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Gimlet Comes Home by Captain WE Johns: John C Adams Reviews

Book name: Gimlet Comes Home

Author: Captain WE Johns

Publisher: University of London Press

Format: Print

Genre: Vintage children’s fiction

Publication Date: 1946

Star Rating: 5/5

One of Captain WE Johns’ popular series of action adventures for boys featured Captain Lorrington King, known as Gimlet.

During and after World War Two, Gimlet featured in ten books. These were published between 1943 and 1954. He also appears in a short story and Gimlet’s regulars also feature in a Biggles book.

When Gimlet Comes Home begins, it’s after the war, and he is supposed to meet former members of his Commando unit for a reunion at the Ritz. The lads all turn up, but Gimlet is nowhere to be seen.

Concerned by Gimlet’s no show, the lads decide to take the train to Devon and call at Gimlet’s home.

The snooty butler refuses to say where Gimlet has gone, but the gardener fills them in.

Gimlet has gone to Scotland to visit some land he has just inherited. There’s a shooting lodge and thousands of acres of moorland.

The lads piece together the timeline and work out that Gimlet should have been able to return to London in time for their dinner together. But he has simply disappeared.

The lads head to Scotland, prepared to camp out and more concerned than ever that Gimlet didn’t make their reunion.

Cub, Copper and Trapper all served in Gimlet’s Commando unit during the war. Copper has also been a policeman. Trapper is from Canada and has excellent tracking skills.

All of them know how to manage in hostile terrain on limited supplies. They also have a strong sense of loyalty towards their commanding officer.

At the small station in Tomnarrow, the lads ask after Gimlet and a local man tells them that Gimlet has arrived.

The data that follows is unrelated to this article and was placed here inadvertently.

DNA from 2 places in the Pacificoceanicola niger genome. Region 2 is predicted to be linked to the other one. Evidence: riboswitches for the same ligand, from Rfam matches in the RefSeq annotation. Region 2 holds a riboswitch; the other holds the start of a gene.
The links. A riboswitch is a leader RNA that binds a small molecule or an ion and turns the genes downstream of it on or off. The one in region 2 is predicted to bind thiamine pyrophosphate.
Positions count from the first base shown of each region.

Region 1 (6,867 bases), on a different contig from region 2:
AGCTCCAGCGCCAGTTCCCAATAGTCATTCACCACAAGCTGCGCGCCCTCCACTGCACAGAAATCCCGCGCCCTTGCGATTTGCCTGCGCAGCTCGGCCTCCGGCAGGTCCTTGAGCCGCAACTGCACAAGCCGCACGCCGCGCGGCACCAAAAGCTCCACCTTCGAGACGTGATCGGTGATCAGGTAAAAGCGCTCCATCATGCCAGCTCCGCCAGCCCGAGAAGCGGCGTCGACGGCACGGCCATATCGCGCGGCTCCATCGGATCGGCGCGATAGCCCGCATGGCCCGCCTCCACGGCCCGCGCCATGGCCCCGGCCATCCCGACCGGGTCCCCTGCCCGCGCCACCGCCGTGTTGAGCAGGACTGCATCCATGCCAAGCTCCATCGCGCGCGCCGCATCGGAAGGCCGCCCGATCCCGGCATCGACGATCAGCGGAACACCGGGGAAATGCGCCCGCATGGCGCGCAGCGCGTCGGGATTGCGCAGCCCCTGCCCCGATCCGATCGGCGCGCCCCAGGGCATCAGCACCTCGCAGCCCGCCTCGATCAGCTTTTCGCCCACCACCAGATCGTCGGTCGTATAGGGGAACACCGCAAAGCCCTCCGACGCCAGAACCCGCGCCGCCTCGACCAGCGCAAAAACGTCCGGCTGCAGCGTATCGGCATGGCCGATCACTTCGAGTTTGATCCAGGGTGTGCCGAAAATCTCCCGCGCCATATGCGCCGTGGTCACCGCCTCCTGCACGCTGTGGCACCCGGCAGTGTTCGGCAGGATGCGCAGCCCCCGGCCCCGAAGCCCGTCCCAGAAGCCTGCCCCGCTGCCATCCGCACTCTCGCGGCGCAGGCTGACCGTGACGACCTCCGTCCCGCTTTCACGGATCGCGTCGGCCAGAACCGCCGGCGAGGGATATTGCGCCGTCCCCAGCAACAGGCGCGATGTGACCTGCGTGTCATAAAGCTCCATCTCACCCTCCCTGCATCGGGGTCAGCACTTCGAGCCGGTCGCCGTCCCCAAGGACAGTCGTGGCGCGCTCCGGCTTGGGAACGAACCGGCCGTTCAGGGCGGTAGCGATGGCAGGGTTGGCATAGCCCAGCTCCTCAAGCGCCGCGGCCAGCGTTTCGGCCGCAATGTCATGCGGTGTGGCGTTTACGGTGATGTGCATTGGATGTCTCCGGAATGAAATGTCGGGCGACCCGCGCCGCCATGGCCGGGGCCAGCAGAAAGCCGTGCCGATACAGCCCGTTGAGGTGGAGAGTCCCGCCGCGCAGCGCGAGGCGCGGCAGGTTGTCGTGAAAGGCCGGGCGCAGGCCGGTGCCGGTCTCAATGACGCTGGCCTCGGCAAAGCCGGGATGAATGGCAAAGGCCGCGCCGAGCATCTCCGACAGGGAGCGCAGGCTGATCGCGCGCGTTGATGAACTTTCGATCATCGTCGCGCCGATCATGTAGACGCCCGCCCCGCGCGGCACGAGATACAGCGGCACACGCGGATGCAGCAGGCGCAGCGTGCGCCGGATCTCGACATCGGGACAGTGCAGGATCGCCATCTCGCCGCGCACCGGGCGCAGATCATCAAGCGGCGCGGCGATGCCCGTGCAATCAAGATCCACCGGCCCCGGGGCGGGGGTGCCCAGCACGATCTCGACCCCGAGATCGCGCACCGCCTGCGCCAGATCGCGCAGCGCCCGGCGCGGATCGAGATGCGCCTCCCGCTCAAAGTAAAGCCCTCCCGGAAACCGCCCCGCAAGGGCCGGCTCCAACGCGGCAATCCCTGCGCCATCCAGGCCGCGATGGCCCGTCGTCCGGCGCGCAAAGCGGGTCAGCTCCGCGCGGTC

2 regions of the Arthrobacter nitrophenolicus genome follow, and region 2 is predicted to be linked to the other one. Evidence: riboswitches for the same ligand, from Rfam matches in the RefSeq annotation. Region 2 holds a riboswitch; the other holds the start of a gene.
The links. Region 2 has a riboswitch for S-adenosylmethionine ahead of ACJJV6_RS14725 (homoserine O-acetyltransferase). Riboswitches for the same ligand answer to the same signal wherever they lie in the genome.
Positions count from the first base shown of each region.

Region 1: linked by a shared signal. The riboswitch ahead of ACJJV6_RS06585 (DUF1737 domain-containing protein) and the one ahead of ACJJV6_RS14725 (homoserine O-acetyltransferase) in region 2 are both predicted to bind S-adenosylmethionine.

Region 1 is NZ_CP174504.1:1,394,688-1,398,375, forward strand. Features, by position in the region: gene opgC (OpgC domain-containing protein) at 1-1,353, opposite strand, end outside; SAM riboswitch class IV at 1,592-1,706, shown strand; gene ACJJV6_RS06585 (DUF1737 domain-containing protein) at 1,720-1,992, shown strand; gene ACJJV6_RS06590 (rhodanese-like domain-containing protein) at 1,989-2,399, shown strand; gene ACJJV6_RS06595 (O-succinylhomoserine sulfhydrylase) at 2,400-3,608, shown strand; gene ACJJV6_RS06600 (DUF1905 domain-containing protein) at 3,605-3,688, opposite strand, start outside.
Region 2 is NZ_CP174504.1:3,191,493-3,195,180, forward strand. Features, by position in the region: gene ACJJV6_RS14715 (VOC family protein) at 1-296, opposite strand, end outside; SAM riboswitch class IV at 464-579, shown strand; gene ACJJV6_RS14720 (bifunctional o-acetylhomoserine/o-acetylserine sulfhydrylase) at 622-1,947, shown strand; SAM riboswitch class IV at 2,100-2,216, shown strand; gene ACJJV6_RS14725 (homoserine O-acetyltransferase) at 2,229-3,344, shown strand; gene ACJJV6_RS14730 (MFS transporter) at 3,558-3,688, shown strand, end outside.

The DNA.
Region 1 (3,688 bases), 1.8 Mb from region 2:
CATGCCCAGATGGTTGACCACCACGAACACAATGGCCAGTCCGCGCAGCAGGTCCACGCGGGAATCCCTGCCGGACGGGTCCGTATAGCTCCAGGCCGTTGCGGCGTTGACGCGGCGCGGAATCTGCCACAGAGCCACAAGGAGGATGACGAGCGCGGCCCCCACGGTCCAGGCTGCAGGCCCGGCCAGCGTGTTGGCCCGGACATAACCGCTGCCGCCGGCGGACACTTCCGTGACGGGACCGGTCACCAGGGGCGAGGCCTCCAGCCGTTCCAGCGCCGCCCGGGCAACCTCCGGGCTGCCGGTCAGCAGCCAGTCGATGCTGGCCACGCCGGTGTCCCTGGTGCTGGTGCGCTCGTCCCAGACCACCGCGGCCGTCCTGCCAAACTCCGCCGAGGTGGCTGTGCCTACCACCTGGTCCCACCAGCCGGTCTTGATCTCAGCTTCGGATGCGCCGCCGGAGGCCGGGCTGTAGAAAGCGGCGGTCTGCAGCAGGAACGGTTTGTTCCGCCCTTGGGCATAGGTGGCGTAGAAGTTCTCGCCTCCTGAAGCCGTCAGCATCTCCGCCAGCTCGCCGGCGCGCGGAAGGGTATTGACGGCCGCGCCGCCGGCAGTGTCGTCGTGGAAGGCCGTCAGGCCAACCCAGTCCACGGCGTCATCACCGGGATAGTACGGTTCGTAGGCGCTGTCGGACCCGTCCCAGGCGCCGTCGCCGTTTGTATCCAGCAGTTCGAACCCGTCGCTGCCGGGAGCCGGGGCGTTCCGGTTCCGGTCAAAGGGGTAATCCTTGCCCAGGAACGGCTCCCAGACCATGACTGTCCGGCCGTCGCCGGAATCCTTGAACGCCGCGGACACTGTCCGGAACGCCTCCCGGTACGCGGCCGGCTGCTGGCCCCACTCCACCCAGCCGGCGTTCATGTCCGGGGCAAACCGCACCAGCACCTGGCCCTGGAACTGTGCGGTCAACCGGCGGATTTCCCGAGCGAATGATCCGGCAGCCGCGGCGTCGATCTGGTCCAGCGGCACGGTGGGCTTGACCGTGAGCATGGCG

The Strathcarglas estate is seventeen miles walk away. On the way, they see a post office and an inn.

They stop at the inn to ask whether they have seen Gimlet, but are turned away on the grounds that it is full. None of them believe this, but the reasons for the hostility aren’t clear.

On the inn floor, however, Cub finds a match in the join between the linoleum. It has ’The Ritz’ printed on it. Gimlet has been there, even though the innkeeper denied it.

The lads head on up towards the lodge, expecting to find Gimlet at any moment. On the way, however, they spot an old mine.

At the bottom of the mineshaft, unconscious and almost dead, they find Gimlet.

He has been thrown down there after being hit on the back of the head by the men from the inn. He recovers and is able to tell the lads what happened.

From then on, it’s a question of finding out who the men are, what they are doing in the Highlands of Scotland and (eventually) involving the police.

Gimlet’s men are all former Commandos, so they are at ease around weapons and the lodge soon provides a store to supplement the guns they brought with them.

The story was full of action throughout. The premise of the lads’ concern for Gimlet, who in normal circumstances ought to have been able to look after himself, was carefully laid out at the beginning of the story.

Once that was done, the lads’ loyalty and ethos that ‘No man is left behind’ was the driver of their actions. Gimlet would have died but for their willingness to trust their instincts.

There was plenty of physical danger. Sometimes this came from the rough terrain and often inclement weather. At other times, it was supplied by the gang of thugs who have taken over the inn. But what are they up to in such a remote place, and why is it valuable enough for them to try to murder Gimlet when he innocently gets in the way?

I loved this story. Each of the four characters was very different, but their teamwork and loyalty to each other held them together. The threat posed by the gang was real and immediate, and the courage required to apprehend them made Gimlet Comes Home compelling right to the end.

Thank you for reading my review.

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John C Adams Reviews Gimlet Comes Home

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